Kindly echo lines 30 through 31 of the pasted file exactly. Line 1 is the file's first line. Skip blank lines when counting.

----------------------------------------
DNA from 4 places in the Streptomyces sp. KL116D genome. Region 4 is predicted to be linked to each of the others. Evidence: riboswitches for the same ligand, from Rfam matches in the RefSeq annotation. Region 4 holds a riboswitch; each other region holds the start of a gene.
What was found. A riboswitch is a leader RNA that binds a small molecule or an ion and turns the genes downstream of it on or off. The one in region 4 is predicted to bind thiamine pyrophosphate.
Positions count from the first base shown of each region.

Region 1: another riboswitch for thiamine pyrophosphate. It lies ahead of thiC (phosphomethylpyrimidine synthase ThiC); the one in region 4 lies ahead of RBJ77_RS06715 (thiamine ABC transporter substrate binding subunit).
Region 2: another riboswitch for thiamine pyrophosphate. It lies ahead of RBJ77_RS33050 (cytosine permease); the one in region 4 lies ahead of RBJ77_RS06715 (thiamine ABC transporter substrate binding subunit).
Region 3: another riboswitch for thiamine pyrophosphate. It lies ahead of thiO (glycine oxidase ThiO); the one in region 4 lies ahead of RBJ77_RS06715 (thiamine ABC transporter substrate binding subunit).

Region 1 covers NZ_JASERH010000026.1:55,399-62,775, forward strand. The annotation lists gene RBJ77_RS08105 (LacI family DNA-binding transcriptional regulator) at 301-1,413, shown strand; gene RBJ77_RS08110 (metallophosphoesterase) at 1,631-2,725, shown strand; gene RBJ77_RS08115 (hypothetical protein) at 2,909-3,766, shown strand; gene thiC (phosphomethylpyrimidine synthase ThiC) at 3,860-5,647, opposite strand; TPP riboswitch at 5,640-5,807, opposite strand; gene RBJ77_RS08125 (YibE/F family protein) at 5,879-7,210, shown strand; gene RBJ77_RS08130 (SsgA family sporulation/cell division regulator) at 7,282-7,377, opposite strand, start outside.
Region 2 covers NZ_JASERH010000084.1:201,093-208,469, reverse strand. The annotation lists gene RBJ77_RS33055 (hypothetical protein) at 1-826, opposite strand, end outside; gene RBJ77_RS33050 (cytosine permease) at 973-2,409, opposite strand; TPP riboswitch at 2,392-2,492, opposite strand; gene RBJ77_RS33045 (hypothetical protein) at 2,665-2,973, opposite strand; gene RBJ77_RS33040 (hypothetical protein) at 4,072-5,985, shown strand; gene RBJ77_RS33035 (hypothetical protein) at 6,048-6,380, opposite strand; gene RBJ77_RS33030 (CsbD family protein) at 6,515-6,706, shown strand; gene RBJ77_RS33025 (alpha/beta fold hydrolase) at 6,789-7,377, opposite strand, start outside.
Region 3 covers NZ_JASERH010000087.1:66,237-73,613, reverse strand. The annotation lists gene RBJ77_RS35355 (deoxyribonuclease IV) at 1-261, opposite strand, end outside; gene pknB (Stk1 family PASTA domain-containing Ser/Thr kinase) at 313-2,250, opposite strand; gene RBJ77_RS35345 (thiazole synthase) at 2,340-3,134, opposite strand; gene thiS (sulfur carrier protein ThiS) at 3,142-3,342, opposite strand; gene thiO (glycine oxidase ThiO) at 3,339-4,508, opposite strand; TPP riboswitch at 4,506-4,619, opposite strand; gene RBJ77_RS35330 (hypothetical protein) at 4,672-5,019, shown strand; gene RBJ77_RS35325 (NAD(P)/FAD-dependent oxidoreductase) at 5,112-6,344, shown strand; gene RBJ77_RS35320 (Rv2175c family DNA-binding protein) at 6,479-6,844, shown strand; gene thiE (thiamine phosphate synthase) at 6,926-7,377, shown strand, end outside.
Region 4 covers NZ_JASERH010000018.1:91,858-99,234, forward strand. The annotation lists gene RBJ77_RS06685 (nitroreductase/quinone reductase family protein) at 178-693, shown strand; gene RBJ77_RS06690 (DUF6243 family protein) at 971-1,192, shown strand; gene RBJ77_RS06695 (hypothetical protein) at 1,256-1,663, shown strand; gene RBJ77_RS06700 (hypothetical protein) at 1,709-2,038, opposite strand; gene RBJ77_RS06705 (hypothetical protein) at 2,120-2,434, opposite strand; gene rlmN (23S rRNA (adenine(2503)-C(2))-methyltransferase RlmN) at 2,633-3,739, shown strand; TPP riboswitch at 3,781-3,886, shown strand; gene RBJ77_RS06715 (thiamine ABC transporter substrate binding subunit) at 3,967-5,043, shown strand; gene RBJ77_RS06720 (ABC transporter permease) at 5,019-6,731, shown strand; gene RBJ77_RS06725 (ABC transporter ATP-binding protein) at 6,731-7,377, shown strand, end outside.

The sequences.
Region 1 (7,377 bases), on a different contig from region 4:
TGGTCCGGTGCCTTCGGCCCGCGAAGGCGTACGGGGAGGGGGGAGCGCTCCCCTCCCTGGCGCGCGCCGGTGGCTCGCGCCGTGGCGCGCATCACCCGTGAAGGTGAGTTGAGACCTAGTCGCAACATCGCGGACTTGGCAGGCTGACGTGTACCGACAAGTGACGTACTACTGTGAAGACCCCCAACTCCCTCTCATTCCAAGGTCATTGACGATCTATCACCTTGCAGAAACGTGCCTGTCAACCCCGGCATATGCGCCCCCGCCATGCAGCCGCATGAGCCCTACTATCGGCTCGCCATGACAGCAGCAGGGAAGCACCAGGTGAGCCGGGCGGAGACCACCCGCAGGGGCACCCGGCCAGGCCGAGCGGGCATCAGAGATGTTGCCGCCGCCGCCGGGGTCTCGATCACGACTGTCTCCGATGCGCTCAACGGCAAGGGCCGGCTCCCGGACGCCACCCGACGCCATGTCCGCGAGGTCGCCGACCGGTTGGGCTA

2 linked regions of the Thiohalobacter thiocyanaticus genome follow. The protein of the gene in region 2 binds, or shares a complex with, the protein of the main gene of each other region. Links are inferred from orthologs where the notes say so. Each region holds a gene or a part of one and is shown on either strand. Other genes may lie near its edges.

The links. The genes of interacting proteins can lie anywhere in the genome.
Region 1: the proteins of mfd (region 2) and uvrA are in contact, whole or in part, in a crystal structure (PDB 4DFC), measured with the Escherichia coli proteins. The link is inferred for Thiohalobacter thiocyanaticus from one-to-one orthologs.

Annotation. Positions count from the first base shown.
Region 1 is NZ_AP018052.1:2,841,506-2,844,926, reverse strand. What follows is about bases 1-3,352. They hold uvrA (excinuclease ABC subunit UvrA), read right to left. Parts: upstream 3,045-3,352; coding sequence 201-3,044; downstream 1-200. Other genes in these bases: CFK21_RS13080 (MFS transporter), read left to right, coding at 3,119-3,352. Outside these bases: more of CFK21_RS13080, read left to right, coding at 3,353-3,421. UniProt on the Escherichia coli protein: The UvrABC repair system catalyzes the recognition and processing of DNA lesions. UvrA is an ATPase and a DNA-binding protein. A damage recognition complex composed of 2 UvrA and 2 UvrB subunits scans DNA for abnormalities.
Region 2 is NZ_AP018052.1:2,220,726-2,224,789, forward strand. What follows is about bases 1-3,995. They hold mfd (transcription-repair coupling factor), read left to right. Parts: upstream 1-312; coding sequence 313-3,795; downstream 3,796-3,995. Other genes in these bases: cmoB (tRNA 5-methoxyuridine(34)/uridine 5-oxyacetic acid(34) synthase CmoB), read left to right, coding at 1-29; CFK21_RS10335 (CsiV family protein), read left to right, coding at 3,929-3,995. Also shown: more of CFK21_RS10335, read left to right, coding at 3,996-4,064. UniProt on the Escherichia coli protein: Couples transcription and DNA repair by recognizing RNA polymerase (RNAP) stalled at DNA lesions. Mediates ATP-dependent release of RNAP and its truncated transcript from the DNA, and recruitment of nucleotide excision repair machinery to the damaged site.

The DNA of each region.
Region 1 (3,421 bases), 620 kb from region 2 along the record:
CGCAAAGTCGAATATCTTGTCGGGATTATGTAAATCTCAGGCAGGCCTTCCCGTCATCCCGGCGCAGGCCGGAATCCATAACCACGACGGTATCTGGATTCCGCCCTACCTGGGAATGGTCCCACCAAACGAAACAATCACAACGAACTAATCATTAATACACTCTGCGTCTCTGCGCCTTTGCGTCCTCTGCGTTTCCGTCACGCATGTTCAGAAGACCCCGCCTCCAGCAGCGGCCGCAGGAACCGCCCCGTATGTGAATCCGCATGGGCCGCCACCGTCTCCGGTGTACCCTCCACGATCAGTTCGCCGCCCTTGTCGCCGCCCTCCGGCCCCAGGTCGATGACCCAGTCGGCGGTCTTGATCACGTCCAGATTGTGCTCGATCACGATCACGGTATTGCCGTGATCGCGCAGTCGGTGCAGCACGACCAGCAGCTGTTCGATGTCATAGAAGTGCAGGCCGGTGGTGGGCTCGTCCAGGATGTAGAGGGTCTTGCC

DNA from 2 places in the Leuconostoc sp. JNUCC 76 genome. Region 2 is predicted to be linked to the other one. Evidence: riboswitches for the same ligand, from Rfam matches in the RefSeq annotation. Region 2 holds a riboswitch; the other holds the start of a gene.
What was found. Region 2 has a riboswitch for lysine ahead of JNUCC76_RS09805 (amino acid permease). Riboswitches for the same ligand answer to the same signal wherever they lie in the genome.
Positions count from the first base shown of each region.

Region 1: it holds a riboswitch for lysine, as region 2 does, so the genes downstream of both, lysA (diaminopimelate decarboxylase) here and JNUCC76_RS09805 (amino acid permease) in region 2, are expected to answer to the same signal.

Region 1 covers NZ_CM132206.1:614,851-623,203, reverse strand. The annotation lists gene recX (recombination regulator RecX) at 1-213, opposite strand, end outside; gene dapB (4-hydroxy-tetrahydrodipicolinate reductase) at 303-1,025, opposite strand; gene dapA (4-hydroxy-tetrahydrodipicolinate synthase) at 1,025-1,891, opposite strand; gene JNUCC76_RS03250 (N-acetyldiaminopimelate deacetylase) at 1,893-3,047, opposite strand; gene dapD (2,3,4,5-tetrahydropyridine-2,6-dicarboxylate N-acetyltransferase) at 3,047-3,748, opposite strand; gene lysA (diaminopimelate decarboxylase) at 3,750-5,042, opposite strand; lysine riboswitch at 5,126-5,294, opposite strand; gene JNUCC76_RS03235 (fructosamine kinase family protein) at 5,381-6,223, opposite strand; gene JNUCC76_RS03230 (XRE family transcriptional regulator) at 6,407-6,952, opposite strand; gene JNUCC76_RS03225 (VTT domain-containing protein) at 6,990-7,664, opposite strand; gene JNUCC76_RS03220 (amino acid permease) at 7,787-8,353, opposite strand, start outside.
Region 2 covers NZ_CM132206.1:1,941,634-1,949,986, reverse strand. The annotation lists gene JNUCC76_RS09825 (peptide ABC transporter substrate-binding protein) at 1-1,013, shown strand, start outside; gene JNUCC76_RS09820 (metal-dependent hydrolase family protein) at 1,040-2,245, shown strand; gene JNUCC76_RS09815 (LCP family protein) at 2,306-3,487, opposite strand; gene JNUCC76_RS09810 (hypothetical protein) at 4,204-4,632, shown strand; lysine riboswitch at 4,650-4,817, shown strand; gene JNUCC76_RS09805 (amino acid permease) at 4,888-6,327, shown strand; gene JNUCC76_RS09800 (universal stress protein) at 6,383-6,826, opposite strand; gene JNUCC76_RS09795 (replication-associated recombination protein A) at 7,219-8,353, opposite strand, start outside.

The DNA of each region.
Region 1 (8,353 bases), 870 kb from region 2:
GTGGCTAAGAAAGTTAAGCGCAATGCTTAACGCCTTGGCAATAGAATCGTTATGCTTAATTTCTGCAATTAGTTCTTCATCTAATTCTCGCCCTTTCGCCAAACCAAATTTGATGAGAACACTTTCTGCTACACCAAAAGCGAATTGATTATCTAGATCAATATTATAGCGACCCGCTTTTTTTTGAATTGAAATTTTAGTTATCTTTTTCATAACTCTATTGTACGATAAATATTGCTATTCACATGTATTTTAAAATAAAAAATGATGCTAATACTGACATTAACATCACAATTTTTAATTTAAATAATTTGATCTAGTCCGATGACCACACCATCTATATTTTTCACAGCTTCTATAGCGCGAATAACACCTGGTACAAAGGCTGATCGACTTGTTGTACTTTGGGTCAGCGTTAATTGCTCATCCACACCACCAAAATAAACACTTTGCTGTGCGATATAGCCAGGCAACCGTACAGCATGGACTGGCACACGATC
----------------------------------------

Region 1 (8,353 bases), 870 kb from region 2:
GTGGCTAAGAAAGTTAAGCGCAATGCTTAACGCCTTGGCAATAGAATCGTTATGCTTAATTTCTGCAATTAGTTCTTCATCTAATTCTCGCCCTTTCGCCAAACCAAATTTGATGAGAACACTTTCTGCTACACCAAAAGCGAATTGATTATCTAGATCAATATTATAGCGACCCGCTTTTTTTTGAATTGAAATTTTAGTTATCTTTTTCATAACTCTATTGTACGATAAATATTGCTATTCACATGTATTTTAAAATAAAAAATGATGCTAATACTGACATTAACATCACAATTTTTAATTTAAATAATTTGATCTAGTCCGATGACCACACCATCTATATTTTTCACAGCTTCTATAGCGCGAATAACACCTGGTACAAAGGCTGATCGACTTGTTGTACTTTGGGTCAGCGTTAATTGCTCATCCACACCACCAAAATAAACACTTTGCTGTGCGATATAGCCAGGCAACCGTACAGCATGGACTGGCACACGATC